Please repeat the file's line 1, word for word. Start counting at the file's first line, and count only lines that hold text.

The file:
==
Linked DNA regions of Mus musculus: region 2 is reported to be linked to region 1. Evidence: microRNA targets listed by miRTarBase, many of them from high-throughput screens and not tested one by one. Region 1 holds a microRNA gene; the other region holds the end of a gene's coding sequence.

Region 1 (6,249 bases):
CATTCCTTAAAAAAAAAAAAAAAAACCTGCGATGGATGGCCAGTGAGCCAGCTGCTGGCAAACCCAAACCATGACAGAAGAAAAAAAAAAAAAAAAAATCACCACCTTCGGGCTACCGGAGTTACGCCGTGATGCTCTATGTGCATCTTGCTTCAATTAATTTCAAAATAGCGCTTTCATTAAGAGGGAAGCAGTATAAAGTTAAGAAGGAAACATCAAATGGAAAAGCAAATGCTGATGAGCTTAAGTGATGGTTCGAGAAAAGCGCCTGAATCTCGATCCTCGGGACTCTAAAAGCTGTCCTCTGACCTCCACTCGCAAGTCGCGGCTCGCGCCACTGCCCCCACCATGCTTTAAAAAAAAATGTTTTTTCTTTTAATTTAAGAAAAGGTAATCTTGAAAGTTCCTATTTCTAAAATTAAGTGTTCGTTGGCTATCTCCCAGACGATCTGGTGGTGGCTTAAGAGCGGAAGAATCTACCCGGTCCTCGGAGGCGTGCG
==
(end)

Linked DNA regions of Mus musculus: region 2 is reported to be linked to region 1. Evidence: microRNA targets listed by miRTarBase, many of them from high-throughput screens and not tested one by one. Region 1 holds a microRNA gene; the other region holds the end of a gene's coding sequence.